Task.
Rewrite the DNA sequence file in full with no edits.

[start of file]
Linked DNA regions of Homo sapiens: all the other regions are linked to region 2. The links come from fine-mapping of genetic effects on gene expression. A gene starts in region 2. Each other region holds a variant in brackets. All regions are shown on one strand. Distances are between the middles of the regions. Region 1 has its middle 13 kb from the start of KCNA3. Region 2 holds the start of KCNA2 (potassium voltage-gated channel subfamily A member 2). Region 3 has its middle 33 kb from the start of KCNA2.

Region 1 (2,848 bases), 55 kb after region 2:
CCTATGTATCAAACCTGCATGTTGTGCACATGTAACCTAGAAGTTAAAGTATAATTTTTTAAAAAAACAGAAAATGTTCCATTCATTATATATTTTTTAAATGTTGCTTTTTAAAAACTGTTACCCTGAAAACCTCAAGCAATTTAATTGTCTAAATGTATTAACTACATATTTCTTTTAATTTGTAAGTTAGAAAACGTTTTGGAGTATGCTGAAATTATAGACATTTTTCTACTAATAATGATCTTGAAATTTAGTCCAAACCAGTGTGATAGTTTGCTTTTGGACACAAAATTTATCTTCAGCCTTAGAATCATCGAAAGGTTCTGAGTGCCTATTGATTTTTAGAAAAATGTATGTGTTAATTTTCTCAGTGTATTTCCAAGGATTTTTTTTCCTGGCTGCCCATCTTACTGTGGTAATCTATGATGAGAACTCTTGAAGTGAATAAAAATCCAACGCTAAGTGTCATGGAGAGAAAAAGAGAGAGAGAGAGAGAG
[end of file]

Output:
Linked DNA regions of Homo sapiens: all the other regions are linked to region 2. The links come from fine-mapping of genetic effects on gene expression. A gene starts in region 2. Each other region holds a variant in brackets. All regions are shown on one strand. Distances are between the middles of the regions. Region 1 has its middle 13 kb from the start of KCNA3. Region 2 holds the start of KCNA2 (potassium voltage-gated channel subfamily A member 2). Region 3 has its middle 33 kb from the start of KCNA2.

Region 1 (2,848 bases), 55 kb after region 2:
CCTATGTATCAAACCTGCATGTTGTGCACATGTAACCTAGAAGTTAAAGTATAATTTTTTAAAAAAACAGAAAATGTTCCATTCATTATATATTTTTTAAATGTTGCTTTTTAAAAACTGTTACCCTGAAAACCTCAAGCAATTTAATTGTCTAAATGTATTAACTACATATTTCTTTTAATTTGTAAGTTAGAAAACGTTTTGGAGTATGCTGAAATTATAGACATTTTTCTACTAATAATGATCTTGAAATTTAGTCCAAACCAGTGTGATAGTTTGCTTTTGGACACAAAATTTATCTTCAGCCTTAGAATCATCGAAAGGTTCTGAGTGCCTATTGATTTTTAGAAAAATGTATGTGTTAATTTTCTCAGTGTATTTCCAAGGATTTTTTTTCCTGGCTGCCCATCTTACTGTGGTAATCTATGATGAGAACTCTTGAAGTGAATAAAAATCCAACGCTAAGTGTCATGGAGAGAAAAAGAGAGAGAGAGAGAGAG